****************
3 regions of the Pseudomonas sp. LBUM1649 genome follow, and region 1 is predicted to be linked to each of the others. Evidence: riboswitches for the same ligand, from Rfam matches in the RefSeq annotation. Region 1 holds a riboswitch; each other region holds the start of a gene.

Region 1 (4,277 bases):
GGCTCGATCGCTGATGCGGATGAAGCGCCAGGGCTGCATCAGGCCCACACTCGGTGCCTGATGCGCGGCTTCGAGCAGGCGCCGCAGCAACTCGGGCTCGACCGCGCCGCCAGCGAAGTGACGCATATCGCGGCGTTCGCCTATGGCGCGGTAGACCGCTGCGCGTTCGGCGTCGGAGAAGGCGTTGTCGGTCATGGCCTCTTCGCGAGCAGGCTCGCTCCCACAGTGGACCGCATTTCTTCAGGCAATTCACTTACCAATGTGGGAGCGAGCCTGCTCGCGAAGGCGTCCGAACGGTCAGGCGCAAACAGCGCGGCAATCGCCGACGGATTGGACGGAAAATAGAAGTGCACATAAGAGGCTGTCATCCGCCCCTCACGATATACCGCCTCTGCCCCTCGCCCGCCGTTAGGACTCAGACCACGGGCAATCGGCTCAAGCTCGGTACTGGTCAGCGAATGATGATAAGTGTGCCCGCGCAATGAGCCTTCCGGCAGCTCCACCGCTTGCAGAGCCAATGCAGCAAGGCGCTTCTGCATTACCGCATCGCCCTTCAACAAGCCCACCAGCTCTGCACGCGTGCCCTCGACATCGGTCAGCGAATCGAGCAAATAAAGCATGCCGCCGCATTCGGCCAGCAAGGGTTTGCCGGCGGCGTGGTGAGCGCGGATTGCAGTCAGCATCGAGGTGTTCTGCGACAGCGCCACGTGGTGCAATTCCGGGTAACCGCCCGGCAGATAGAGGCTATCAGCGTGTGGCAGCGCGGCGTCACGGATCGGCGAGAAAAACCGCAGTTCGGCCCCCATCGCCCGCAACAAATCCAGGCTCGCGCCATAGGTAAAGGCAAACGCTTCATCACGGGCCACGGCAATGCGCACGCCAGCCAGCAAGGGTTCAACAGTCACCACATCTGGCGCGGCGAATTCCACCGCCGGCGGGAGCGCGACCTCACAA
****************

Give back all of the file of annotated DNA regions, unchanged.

3 regions of the Pseudomonas sp. LBUM1649 genome follow, and region 1 is predicted to be linked to each of the others. Evidence: riboswitches for the same ligand, from Rfam matches in the RefSeq annotation. Region 1 holds a riboswitch; each other region holds the start of a gene.

Region 1 (4,277 bases):
GGCTCGATCGCTGATGCGGATGAAGCGCCAGGGCTGCATCAGGCCCACACTCGGTGCCTGATGCGCGGCTTCGAGCAGGCGCCGCAGCAACTCGGGCTCGACCGCGCCGCCAGCGAAGTGACGCATATCGCGGCGTTCGCCTATGGCGCGGTAGACCGCTGCGCGTTCGGCGTCGGAGAAGGCGTTGTCGGTCATGGCCTCTTCGCGAGCAGGCTCGCTCCCACAGTGGACCGCATTTCTTCAGGCAATTCACTTACCAATGTGGGAGCGAGCCTGCTCGCGAAGGCGTCCGAACGGTCAGGCGCAAACAGCGCGGCAATCGCCGACGGATTGGACGGAAAATAGAAGTGCACATAAGAGGCTGTCATCCGCCCCTCACGATATACCGCCTCTGCCCCTCGCCCGCCGTTAGGACTCAGACCACGGGCAATCGGCTCAAGCTCGGTACTGGTCAGCGAATGATGATAAGTGTGCCCGCGCAATGAGCCTTCCGGCAGCTCCACCGCTTGCAGAGCCAATGCAGCAAGGCGCTTCTGCATTACCGCATCGCCCTTCAACAAGCCCACCAGCTCTGCACGCGTGCCCTCGACATCGGTCAGCGAATCGAGCAAATAAAGCATGCCGCCGCATTCGGCCAGCAAGGGTTTGCCGGCGGCGTGGTGAGCGCGGATTGCAGTCAGCATCGAGGTGTTCTGCGACAGCGCCACGTGGTGCAATTCCGGGTAACCGCCCGGCAGATAGAGGCTATCAGCGTGTGGCAGCGCGGCGTCACGGATCGGCGAGAAAAACCGCAGTTCGGCCCCCATCGCCCGCAACAAATCCAGGCTCGCGCCATAGGTAAAGGCAAACGCTTCATCACGGGCCACGGCAATGCGCACGCCAGCCAGCAAGGGTTCAACAGTCACCACATCTGGCGCGGCGAATTCCACCGCCGGCGGGAGCGCGACCTCACAA